Augmented Reality Could Revolutionize Plastic Surgery

Augmented Reality Could Revolutionize Plastic Surgery
(Credit: ILLUSIO)

The use of augmented reality could change the world of healthcare and plastic surgery. ILLUSIO is a California-based company which is using this cutting-edge technology to offer for the very first time patients an accurate, real-time 3D picture of how they will look after reconstructive or cosmetic breast surgery.


To produce these images, the surgeon only needs the ILLUSIO augmented reality software, an iPad or Android tablet and a special black band that covers the patient’s breasts. Ethan Winner, CEO and co-founder of ILLUSIO, explained:

“That black band has a marker on the front of it, and the die on that marker is what is recognized by the camera on the iPad. That enables the software to lay a virtual breast image on the patient and the image stays on the patient. The iPad works like a virtual mirror. You can go closer to the patient or further away and the breast model stays in correct proportions to the body.”

Helping Patients Overcome Fear of Surgery

Dr. Kyle Song, another company co-founder and its Chief Medical Officer, has already used this technology on a hundred patients. The ILLUSIO team started offering access to the software in January for about $500 a month. It quickly became extremely popular. ILLUSIO has been contacted by surgeons and distributors from all over the world. Even the Stanford University School of Medicine has shown interest. Dr. Song said:

Courtesy of ILLUSIO

(Credit: ILLUSIO)

“This technology answers the need for patients undergoing breast surgery to really feel comfortable with their decision. It helps them develop trust in their surgeon and really takes away a lot of fear about the unknowns of surgery.”

According to him, breast augmentation is now the most popular cosmetic procedure in the United States, with almost 300,000 surgeries a year. He added:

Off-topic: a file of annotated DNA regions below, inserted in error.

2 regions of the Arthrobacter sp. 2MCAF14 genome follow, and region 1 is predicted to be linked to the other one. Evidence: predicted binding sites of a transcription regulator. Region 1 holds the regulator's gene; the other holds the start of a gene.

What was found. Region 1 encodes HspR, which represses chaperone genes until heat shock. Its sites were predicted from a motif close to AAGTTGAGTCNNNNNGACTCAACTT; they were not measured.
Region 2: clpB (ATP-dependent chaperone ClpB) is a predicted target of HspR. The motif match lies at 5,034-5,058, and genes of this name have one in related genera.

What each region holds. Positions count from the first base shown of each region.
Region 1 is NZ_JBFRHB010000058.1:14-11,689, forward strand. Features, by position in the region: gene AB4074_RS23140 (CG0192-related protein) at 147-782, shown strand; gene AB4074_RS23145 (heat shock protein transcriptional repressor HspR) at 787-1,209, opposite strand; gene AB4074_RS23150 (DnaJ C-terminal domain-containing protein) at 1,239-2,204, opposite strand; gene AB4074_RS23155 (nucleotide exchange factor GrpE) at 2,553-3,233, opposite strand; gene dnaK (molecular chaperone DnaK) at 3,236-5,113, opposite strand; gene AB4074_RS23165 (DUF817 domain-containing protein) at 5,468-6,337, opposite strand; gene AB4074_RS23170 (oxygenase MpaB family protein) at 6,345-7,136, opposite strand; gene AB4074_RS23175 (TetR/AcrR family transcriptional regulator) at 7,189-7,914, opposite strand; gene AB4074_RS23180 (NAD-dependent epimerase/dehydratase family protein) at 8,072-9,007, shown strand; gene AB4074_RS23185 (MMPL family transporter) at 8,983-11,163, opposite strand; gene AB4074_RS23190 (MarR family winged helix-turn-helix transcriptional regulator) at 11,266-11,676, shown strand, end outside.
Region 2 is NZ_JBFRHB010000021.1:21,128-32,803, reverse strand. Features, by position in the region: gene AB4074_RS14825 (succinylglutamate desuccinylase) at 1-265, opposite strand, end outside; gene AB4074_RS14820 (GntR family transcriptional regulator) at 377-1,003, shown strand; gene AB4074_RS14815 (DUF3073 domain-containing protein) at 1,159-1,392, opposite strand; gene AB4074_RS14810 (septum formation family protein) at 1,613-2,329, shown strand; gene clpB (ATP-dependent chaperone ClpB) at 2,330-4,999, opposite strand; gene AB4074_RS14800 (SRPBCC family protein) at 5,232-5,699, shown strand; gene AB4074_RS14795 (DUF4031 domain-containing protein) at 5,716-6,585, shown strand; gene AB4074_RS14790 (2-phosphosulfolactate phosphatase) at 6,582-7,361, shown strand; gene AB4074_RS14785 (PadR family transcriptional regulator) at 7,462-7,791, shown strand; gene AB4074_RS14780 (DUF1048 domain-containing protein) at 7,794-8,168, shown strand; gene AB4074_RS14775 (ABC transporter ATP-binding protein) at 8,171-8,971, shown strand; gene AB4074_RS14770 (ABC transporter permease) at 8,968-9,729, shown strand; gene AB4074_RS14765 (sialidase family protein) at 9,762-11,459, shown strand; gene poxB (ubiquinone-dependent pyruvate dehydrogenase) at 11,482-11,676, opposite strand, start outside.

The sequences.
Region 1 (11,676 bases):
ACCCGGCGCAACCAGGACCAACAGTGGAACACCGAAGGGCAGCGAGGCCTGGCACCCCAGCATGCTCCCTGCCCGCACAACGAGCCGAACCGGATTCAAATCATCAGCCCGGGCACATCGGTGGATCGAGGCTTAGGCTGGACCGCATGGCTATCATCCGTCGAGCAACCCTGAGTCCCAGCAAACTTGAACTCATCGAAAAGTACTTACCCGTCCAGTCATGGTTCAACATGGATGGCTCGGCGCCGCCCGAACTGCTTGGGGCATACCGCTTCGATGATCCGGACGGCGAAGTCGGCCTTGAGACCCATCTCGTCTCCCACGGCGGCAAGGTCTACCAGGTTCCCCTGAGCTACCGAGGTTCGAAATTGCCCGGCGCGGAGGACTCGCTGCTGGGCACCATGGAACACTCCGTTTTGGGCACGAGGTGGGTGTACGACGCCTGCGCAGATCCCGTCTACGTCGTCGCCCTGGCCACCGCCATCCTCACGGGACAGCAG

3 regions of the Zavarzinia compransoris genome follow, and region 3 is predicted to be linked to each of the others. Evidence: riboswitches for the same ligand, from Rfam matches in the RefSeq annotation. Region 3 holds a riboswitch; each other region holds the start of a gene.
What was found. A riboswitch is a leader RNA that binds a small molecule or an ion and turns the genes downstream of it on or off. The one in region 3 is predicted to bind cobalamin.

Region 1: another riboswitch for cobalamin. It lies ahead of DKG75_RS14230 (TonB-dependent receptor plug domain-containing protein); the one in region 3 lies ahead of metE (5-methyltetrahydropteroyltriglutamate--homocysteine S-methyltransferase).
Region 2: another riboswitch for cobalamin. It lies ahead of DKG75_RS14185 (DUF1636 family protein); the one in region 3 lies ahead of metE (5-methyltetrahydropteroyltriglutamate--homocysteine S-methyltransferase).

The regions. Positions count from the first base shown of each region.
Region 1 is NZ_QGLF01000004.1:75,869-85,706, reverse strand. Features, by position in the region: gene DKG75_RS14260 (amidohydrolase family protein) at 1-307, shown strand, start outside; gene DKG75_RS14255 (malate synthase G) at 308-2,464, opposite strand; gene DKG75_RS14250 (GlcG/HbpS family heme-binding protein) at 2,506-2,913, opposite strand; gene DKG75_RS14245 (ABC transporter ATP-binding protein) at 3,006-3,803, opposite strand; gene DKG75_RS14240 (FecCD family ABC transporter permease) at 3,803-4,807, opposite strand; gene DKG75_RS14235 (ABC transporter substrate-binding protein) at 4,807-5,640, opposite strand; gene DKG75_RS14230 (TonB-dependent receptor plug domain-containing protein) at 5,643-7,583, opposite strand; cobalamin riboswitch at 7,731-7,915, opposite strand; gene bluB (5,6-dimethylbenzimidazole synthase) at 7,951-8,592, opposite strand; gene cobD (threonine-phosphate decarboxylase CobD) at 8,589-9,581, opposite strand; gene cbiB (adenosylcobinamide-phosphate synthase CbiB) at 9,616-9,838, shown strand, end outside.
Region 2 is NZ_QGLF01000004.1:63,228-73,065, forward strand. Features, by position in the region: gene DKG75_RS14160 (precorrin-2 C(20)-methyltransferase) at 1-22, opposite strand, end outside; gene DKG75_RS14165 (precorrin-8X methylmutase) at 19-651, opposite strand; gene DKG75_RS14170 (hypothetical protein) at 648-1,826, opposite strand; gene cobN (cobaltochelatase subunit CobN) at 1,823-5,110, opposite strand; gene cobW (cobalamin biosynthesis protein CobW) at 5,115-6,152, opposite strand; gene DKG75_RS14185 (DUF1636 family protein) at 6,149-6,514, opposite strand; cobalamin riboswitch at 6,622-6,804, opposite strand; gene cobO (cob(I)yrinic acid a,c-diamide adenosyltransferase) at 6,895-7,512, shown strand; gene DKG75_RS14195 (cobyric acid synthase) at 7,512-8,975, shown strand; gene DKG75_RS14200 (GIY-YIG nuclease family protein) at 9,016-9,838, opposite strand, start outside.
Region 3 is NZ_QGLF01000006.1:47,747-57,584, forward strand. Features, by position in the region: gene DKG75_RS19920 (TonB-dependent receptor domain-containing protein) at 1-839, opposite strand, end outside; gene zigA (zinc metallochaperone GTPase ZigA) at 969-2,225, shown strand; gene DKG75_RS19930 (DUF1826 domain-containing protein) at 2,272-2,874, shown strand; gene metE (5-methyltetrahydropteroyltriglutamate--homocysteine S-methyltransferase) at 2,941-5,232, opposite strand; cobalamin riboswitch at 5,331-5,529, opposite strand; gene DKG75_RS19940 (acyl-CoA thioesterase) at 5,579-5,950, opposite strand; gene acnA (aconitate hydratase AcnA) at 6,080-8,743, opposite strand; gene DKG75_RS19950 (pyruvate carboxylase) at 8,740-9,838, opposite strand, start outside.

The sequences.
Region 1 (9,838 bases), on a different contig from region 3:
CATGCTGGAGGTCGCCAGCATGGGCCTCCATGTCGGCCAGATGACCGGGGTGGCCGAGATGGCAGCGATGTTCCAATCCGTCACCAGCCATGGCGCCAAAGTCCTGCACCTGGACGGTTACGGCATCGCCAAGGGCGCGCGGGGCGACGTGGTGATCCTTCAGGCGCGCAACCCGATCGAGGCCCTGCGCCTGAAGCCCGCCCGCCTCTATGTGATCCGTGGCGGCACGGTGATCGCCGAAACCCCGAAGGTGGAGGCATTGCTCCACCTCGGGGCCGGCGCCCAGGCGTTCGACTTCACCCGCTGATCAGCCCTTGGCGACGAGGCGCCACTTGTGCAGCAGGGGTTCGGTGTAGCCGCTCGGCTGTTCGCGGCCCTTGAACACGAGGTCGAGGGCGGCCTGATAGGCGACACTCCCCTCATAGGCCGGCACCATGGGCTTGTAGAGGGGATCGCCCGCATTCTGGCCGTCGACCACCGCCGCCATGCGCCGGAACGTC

“A woman’s breasts are such a part of her feminine identity that there is always a lot of anxiety and fear that goes along with the surgery. There hasn’t been any great imaging or projection software that can show a woman what she is going to look like after surgery. And especially none that does it in real time.”

A Powerful Communications Tool

Each surgeon has a different technique for breast augmentation. To Dr. Song, the beauty of this software is that there are no algorithms or measurements to enter into the system. It is done “entirely artistically.” Each surgeon creates a rendering of what the desired or anticipated result will be based on his or her experience and on the patient’s breast anatomy, body type, skin type and similar factors. Dr. Song said:

“It has become such an effective tool for communication and has so increased the number of surgeries I’ve done, that I use this for every single breast surgery patient that I see.”

Women are also able to download a patient version of the software to recreate their experience in the doctor’s office at home, where they feel more comfortable. Later this year, the ILLUSIO team wants to extend the technology to abdominal procedures and eventually to facial features, like nose reconstruction. It also can be used for reconstructive surgery, such as after an accident. Winner said:

“It creates a visual bridge between the surgeon and the patient. There is an enormous future for augmented reality.”

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